Oxygen is a chemical element with symbol O and atomic number 8. Its name derives from the Greek roots ὀξύς and -γόνος, because at the time of naming, it was mistakenly thought that all acids required oxygen in their composition. At standard temperature and pressure, two atoms of the element bind to form dioxygen, a colorless, odorless, tasteless diatomic gas with the formula O2. This substance is an important part of the atmosphere, and is necessary to sustain most terrestrial life. Oxygen is a member of the chalcogen group on the periodic table and is a highly reactive nonmetallic element that readily forms compounds with most elements except the noble gases Helium and Neon. Oxygen is a strong oxidizing agent and only fluorine has greater electronegativity. By mass, oxygen is the third-most abundant element in the universe, after hydrogen and helium and the most abundant element by mass in the Earth's crust, making up almost half of the crust's mass. Oxygen is too chemically reactive to remain a free element in Earth's atmosphere without being continuously replenished by the photosynthetic action of living organisms, which use the energy of sunlight to produce elemental oxygen from water. Free elemental O2 only began to accumulate in the atmosphere about 2.5 billion years ago about a billion years after the first appearance of these organisms. Diatomic oxygen gas constitutes 20.8% of the volume of air.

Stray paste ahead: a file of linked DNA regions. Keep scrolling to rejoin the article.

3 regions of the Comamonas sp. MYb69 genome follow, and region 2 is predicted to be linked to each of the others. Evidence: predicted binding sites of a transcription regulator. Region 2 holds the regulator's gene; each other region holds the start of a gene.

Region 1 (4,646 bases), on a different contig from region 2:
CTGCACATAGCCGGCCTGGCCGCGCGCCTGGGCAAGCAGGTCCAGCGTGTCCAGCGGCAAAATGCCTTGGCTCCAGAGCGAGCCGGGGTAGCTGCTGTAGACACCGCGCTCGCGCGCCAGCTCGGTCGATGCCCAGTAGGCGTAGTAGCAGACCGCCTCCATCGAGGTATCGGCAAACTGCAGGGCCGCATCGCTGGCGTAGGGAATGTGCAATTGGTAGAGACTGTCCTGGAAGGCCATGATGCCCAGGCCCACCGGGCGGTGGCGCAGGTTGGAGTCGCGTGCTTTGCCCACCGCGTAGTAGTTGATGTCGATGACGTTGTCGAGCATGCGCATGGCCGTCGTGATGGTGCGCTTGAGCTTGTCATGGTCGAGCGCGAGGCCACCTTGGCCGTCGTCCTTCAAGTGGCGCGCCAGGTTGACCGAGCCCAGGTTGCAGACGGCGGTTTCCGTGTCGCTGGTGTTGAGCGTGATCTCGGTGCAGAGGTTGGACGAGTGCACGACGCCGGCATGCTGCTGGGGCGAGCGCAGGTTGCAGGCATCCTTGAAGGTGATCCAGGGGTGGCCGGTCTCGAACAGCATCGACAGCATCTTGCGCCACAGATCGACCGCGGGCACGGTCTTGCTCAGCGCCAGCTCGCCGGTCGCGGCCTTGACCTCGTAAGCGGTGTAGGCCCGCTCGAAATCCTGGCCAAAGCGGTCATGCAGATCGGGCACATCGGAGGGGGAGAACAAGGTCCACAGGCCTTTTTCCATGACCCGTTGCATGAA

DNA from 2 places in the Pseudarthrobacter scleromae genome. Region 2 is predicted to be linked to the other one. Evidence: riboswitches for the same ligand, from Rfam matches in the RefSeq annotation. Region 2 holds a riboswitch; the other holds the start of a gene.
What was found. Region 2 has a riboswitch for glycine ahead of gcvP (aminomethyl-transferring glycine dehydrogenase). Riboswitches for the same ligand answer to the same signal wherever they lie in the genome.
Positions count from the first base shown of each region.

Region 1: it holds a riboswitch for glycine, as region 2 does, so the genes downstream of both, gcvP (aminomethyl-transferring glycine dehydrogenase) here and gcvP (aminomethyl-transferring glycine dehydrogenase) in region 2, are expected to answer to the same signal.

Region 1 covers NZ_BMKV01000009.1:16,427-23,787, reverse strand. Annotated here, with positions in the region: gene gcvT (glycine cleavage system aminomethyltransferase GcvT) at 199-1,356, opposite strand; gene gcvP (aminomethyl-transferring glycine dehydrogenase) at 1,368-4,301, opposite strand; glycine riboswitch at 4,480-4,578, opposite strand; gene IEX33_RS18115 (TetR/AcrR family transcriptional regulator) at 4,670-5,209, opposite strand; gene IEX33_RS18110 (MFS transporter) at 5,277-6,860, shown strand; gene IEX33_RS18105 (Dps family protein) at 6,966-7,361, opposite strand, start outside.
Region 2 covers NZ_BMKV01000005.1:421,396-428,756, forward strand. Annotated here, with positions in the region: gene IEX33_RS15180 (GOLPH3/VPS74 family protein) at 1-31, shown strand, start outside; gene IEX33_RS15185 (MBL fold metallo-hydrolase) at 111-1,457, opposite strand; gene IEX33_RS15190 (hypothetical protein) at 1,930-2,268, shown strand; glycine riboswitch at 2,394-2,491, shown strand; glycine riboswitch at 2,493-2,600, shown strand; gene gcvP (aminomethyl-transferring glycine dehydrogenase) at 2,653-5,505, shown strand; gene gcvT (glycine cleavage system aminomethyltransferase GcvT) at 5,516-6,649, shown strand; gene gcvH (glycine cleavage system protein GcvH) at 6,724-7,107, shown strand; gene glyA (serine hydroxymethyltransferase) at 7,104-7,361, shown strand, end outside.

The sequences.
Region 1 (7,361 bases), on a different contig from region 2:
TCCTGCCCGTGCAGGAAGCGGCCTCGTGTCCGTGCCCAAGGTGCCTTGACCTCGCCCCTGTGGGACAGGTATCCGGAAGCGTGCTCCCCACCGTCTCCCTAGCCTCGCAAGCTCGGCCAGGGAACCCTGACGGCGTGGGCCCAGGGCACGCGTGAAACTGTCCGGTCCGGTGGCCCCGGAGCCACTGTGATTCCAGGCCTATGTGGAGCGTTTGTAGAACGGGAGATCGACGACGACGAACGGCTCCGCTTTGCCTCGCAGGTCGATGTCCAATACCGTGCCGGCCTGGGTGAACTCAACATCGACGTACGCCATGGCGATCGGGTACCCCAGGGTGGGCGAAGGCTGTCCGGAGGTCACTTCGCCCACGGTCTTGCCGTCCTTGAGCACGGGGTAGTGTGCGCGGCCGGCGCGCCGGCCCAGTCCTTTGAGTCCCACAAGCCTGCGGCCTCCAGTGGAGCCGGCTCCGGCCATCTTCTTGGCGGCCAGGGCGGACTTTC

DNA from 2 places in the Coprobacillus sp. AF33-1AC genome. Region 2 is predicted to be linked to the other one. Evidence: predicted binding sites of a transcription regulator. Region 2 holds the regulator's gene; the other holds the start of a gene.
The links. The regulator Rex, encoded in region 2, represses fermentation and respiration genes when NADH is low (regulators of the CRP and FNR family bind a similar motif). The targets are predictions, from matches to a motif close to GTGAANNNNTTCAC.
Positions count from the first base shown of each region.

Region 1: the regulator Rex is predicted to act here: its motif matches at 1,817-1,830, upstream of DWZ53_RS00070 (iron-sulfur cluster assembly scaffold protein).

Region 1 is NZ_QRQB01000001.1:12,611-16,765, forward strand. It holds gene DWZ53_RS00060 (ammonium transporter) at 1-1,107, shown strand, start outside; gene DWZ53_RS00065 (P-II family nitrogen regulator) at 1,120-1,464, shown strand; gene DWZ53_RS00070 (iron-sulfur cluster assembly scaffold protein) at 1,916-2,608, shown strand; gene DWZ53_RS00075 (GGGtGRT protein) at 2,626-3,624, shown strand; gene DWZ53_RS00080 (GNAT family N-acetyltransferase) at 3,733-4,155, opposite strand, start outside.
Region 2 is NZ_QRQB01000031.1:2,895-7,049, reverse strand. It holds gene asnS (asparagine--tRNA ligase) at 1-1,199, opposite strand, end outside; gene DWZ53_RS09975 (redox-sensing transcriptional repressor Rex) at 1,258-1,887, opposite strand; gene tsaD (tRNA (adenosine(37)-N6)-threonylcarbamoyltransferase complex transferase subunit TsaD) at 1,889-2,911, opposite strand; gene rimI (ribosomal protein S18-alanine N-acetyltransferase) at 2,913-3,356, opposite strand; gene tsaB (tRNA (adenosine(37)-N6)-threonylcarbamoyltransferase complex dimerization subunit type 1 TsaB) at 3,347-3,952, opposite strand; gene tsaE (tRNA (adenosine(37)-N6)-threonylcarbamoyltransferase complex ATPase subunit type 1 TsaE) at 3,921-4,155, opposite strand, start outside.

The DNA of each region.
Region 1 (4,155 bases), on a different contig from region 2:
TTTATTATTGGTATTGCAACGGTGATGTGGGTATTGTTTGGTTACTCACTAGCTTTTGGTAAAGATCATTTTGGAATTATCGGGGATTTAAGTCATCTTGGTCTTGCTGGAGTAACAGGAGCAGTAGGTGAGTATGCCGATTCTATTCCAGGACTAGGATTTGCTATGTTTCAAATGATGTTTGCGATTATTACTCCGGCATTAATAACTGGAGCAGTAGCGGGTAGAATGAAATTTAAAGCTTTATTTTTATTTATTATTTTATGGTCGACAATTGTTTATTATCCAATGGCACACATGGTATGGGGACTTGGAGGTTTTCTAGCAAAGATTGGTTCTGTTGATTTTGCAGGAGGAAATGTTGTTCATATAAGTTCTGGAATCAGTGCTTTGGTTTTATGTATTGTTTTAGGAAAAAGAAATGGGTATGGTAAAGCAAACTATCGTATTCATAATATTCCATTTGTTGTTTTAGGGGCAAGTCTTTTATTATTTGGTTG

Chambers 20th Century Dictionary
oks′i-jen, n. a gas without taste, colour, or smell, forming part of the air, water, &c., and supporting life and combustion.—n. Oxychlō′ride, a chemical compound containing both chlorine and oxygen in combination with some other element.—v.t. Ox′ygenāte, to unite, or cause to unite, with oxygen.—n. Oxygenā′tion, act of oxygenating.—v.t. Ox′ygenise (same as Oxygenate).—adj. Oxyg′enous, pertaining to, or obtained from, oxygen.—adj. Oxyhy′drogen, pertaining to a mixture of oxygen and hydrogen, as in a form of blowpipe in which jets of either ignite as they issue from separate reservoirs. [Gr. oxys, sharp, gen, the root of gennaein, to generate.]
The Nuttall Encyclopedia
a colourless, inodorous gas which constitutes one-fifth in volume of the atmosphere, and which, in combination with hydrogen, forms water. It is the most widely diffused of all the elementary bodies, and an essential support to everything possessed of life.
U.S. National Library of Medicine
An element with atomic symbol O, atomic number 8, and atomic weight 16. It is the most abundant element on earth and essential for respiration.
Oxygen is vital for life.
Submitted by MaryC on January 30, 2020
Song lyrics by oxygen -- Explore a large variety of song lyrics performed by oxygen on the Lyrics.com website.
British National Corpus
Written Corpus Frequency
Rank popularity for the word 'oxygen' in Written Corpus Frequency: #3520